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Five Questions with Author David Heska Wanbli Weiden
His debut, “Winter Counts,” is one of my favorites of the past few years
After speaking with David Heska Wanbli Weiden, I’ve concluded he’s the only person on the planet who could have written Winter Counts, a brilliant thriller set on a Native American reservation featuring an amateur sleuth, Virgil Wounded Horse, who doubles as a hired enforcer.
Weiden draws on his experience as an enrolled citizen of the Sicangu Lakota Nation in South Dakota, his Ph.D. in Native American studies, creative writing talent and law degree to write a novel that combines his love of in crime fiction with his academic interest in criminal justice issues on reservations.
It’s a brilliant book — perfect for fans of mysteries and thrillers or anyone looking to learn more about life on Native American reservations. I’m eagerly awaiting sequels that let me spend more time with Virgil. If you’re playing bingo, Winter Counts is a great option for the debut or mystery/thriller boxes.
David and I chatted last week about his writing process, Virgil Wounded Horse, and what we can expect in future installments of his mystery series. Our conversation has been edited and condensed for clarity.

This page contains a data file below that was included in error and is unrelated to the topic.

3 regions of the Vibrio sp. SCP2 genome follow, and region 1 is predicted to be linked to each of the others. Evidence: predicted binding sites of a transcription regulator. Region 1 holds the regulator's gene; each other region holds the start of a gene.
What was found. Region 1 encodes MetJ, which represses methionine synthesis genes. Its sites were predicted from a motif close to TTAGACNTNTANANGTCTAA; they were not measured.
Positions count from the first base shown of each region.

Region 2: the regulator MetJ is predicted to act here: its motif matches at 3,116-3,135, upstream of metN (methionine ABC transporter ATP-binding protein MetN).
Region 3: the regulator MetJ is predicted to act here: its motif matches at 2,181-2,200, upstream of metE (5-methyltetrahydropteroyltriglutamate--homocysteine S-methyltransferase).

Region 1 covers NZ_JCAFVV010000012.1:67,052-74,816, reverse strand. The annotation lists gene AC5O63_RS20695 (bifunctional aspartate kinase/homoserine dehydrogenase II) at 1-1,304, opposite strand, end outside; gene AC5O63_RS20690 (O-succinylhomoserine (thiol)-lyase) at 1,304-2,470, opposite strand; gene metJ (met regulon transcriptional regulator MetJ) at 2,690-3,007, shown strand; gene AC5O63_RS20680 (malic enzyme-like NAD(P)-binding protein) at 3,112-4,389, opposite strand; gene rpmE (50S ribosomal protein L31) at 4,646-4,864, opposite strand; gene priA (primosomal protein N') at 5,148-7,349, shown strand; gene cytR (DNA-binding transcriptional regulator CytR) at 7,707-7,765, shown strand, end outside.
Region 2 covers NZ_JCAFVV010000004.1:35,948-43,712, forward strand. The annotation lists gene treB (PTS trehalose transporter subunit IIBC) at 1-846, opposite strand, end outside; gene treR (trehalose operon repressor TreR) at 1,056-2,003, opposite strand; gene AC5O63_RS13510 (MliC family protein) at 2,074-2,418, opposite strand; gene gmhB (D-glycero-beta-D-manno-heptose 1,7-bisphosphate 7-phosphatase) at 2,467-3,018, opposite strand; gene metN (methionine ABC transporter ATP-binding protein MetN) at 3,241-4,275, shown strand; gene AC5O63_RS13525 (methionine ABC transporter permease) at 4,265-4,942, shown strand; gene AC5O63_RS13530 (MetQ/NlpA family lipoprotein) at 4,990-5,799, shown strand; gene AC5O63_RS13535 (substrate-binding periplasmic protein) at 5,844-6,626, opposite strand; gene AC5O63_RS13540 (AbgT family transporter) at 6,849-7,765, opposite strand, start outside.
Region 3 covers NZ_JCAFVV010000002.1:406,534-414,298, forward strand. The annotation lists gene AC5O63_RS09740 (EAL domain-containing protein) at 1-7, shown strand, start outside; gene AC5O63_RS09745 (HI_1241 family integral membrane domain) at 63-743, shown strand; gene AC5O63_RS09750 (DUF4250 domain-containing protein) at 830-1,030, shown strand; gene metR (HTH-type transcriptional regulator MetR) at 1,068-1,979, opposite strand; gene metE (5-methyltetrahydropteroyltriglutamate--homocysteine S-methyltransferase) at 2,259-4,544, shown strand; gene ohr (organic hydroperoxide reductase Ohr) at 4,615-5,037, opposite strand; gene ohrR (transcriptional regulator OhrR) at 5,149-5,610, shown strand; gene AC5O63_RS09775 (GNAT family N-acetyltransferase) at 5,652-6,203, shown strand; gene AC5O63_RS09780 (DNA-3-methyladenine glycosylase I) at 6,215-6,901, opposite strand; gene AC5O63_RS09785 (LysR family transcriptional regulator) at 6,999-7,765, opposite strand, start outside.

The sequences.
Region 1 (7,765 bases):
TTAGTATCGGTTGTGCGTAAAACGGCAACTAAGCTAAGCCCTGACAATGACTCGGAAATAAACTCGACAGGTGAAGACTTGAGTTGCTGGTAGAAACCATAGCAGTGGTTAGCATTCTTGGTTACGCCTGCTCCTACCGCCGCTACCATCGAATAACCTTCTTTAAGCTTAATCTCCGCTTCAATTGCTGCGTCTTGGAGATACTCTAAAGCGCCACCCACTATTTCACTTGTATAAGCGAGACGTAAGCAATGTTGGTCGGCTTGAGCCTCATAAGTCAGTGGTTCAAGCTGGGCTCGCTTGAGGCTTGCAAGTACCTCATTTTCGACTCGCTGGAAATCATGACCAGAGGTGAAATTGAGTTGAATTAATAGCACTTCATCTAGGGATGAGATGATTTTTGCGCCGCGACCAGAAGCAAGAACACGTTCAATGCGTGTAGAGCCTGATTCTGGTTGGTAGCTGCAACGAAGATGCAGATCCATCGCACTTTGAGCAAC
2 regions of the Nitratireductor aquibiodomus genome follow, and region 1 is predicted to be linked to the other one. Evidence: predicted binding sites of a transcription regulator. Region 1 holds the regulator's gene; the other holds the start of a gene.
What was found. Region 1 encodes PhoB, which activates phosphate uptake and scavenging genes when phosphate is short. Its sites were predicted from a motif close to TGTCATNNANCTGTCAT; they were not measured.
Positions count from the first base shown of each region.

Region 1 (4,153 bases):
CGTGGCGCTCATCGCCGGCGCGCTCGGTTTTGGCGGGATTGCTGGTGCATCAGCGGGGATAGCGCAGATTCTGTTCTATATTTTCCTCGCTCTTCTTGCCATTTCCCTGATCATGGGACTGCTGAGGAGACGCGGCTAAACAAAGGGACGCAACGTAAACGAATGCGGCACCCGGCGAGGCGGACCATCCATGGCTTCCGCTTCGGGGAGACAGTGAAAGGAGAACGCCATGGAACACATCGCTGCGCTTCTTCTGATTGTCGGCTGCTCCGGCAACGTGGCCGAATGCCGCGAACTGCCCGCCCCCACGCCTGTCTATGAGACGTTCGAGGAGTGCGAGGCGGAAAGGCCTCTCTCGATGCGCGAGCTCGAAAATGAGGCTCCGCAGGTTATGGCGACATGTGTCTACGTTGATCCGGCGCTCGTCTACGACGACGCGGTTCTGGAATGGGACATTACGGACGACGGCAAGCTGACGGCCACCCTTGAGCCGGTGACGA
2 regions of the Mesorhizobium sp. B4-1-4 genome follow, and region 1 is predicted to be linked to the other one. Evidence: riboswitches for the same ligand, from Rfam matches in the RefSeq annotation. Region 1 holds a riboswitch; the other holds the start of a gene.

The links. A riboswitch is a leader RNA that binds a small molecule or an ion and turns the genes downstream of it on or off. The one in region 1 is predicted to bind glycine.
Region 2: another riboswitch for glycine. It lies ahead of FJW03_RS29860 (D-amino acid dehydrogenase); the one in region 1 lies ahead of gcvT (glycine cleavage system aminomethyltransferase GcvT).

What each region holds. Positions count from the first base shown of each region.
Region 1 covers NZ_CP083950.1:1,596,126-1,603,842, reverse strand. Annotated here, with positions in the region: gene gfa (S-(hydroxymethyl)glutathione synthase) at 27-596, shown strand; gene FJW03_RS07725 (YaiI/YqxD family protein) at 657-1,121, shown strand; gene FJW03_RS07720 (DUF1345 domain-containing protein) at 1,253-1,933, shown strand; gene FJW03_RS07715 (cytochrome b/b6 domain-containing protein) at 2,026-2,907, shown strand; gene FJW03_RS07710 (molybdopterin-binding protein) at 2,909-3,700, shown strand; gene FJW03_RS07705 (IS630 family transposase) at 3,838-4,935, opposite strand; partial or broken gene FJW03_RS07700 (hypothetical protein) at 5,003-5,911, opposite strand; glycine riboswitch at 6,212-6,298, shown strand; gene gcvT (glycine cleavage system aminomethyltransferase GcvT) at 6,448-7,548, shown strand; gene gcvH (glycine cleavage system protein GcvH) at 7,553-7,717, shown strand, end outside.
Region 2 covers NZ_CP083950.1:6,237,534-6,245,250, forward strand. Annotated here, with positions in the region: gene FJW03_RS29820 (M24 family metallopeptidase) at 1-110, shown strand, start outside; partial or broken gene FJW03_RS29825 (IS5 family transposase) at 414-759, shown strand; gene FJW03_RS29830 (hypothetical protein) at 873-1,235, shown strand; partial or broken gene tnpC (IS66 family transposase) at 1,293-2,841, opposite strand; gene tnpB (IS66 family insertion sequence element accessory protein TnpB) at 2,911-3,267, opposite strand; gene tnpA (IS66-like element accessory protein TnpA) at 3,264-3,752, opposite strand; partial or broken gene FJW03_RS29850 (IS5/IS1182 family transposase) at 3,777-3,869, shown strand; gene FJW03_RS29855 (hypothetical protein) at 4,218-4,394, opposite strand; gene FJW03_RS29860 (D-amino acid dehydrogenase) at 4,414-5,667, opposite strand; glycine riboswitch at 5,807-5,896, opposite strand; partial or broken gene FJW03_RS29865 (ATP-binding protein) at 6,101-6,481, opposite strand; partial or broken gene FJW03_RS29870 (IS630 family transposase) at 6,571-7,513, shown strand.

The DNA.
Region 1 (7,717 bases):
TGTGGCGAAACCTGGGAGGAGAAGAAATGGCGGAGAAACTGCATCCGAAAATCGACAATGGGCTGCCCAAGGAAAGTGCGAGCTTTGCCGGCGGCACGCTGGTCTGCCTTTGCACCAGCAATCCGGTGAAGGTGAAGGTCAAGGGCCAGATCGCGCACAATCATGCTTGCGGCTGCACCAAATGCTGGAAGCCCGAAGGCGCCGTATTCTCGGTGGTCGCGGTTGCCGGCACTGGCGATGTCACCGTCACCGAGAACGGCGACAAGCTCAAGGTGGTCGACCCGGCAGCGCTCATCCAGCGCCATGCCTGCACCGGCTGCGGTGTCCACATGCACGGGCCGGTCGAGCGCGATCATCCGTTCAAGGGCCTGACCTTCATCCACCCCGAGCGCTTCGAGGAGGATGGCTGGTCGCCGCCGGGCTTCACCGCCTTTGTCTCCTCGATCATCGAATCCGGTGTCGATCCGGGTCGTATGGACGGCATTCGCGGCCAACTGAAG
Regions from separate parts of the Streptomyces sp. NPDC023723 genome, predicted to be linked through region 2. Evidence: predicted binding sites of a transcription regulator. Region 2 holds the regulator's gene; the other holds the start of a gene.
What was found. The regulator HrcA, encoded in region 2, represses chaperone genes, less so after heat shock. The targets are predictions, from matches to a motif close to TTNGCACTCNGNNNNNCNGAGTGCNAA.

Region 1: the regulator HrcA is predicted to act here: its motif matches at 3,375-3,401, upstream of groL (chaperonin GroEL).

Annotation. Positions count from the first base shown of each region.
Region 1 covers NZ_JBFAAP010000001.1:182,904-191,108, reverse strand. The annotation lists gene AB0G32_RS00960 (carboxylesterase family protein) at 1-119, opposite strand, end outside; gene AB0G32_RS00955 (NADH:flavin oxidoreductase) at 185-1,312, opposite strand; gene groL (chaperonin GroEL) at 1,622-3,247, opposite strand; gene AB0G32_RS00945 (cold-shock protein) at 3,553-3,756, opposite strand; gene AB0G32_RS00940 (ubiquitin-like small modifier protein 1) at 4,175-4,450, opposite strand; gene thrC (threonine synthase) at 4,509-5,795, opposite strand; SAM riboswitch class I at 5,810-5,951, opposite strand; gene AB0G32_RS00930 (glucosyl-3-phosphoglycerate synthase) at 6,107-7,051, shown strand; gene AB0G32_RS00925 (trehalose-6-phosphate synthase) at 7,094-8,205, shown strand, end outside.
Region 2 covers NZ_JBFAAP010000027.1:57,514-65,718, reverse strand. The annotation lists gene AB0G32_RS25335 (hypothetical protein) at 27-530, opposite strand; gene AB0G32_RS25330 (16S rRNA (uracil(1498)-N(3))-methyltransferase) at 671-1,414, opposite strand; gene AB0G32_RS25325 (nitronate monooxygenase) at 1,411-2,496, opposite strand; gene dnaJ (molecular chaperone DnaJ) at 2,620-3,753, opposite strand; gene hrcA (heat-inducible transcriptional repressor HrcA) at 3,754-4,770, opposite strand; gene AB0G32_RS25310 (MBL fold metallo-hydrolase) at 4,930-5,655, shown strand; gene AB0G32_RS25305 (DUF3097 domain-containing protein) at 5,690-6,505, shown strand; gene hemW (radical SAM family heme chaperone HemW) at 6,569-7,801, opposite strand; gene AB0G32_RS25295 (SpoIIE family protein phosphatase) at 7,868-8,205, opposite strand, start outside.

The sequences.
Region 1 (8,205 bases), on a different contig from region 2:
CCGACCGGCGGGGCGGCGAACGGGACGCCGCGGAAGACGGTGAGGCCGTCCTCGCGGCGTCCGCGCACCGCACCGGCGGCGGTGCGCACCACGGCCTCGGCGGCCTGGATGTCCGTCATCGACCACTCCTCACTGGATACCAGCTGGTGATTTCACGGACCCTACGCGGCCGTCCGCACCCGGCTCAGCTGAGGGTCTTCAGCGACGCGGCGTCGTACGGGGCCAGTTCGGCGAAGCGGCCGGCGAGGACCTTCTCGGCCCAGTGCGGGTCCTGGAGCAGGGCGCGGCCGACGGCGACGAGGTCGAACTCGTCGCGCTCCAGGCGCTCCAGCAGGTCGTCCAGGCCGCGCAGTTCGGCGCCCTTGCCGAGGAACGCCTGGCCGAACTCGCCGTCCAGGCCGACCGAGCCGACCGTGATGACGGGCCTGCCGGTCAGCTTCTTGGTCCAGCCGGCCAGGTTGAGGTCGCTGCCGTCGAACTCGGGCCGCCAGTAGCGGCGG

Virgil Wounded Horse is a unique sleuth. How did you go about developing his character?
Virgil is a vigilante or hired enforcer because these people really exist on many reservations. We don’t know how many vigilantes there are because there’s never been a study, and they don’t advertise on the web. You can’t book an appointment for someone to beat up a child molester from 3-4 PM on Friday. These hired enforcers exist shrouded in mystery, which is obviously a wonderfully fertile ground for drama.
I first wrote about Virgil in the short story, also called Winter Counts, back in 2011 in my graduate studies in creative writing. But in the short story, Virgil Wounded Horse dies because I wanted it to be a true crime noir story where the hero comes to a bad end. When I wrote the novel, I took it out of noir and moved it into thriller territory because I wanted Virgil to live. I loved him so much as a character I didn’t want him to die.